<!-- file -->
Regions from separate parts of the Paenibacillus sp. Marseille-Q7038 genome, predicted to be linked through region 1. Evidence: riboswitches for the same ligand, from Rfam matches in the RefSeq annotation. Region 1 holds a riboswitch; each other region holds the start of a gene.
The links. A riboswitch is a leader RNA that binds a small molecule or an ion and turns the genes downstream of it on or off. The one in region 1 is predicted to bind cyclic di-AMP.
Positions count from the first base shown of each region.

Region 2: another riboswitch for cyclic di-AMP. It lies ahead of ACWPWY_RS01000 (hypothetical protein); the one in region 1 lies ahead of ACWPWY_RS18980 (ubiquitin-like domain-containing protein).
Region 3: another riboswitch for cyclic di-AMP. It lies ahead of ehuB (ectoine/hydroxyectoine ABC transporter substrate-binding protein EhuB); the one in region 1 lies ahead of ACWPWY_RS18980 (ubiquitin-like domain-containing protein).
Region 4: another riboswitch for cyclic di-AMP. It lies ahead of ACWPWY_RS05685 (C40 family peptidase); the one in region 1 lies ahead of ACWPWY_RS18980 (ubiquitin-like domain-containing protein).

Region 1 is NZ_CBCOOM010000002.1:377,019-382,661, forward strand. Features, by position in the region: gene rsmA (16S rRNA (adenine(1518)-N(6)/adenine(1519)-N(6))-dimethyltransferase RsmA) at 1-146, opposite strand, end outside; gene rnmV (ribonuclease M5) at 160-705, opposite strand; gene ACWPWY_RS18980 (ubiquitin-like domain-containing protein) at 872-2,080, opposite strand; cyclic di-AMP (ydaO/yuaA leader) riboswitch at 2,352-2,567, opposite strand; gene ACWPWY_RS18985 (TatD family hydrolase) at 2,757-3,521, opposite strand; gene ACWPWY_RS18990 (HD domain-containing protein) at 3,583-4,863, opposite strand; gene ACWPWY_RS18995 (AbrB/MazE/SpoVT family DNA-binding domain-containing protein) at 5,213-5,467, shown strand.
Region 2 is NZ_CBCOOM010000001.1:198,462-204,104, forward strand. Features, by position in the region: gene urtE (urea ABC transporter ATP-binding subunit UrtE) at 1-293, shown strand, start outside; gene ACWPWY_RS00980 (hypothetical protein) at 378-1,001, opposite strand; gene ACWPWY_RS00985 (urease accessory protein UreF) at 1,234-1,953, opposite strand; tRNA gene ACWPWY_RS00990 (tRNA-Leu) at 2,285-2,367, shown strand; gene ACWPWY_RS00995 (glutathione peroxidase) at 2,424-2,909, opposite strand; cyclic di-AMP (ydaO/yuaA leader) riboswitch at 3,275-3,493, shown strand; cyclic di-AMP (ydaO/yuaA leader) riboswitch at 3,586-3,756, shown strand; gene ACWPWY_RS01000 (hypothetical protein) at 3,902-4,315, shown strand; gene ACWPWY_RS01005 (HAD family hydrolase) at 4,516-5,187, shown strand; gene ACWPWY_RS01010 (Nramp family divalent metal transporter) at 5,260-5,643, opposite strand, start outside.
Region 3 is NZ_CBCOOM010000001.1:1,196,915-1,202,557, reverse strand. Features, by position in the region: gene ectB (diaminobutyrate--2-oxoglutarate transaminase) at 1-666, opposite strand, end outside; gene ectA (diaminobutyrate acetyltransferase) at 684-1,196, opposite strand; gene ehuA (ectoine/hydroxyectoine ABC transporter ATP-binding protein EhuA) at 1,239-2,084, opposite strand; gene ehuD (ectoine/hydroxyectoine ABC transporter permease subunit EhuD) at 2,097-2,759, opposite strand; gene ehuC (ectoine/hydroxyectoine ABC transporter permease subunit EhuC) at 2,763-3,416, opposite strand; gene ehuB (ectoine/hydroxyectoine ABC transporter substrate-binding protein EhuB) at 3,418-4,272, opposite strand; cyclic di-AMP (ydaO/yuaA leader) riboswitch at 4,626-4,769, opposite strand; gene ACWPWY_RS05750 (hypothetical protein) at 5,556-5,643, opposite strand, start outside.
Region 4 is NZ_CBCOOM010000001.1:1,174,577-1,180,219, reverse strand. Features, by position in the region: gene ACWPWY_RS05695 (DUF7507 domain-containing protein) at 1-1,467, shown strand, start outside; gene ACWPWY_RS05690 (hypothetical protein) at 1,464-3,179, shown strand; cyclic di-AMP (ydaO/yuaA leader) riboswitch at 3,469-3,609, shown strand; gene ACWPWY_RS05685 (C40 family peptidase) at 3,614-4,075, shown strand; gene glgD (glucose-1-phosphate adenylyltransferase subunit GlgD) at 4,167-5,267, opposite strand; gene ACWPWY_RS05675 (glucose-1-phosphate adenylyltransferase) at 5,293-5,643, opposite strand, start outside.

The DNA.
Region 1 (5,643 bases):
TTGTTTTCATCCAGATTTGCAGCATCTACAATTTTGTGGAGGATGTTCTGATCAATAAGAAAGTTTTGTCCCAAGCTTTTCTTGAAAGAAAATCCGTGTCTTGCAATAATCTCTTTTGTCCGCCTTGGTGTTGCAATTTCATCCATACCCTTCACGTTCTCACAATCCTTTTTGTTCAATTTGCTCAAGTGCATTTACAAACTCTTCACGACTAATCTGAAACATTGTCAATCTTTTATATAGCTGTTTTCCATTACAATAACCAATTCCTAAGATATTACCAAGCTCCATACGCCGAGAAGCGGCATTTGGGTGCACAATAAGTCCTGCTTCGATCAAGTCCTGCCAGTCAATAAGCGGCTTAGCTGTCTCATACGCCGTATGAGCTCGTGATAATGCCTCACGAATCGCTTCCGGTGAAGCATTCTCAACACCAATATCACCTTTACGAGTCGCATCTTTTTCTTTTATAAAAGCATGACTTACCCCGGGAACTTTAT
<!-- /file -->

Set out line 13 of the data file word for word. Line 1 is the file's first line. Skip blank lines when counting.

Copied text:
TTGTTTTCATCCAGATTTGCAGCATCTACAATTTTGTGGAGGATGTTCTGATCAATAAGAAAGTTTTGTCCCAAGCTTTTCTTGAAAGAAAATCCGTGTCTTGCAATAATCTCTTTTGTCCGCCTTGGTGTTGCAATTTCATCCATACCCTTCACGTTCTCACAATCCTTTTTGTTCAATTTGCTCAAGTGCATTTACAAACTCTTCACGACTAATCTGAAACATTGTCAATCTTTTATATAGCTGTTTTCCATTACAATAACCAATTCCTAAGATATTACCAAGCTCCATACGCCGAGAAGCGGCATTTGGGTGCACAATAAGTCCTGCTTCGATCAAGTCCTGCCAGTCAATAAGCGGCTTAGCTGTCTCATACGCCGTATGAGCTCGTGATAATGCCTCACGAATCGCTTCCGGTGAAGCATTCTCAACACCAATATCACCTTTACGAGTCGCATCTTTTTCTTTTATAAAAGCATGACTTACCCCGGGAACTTTAT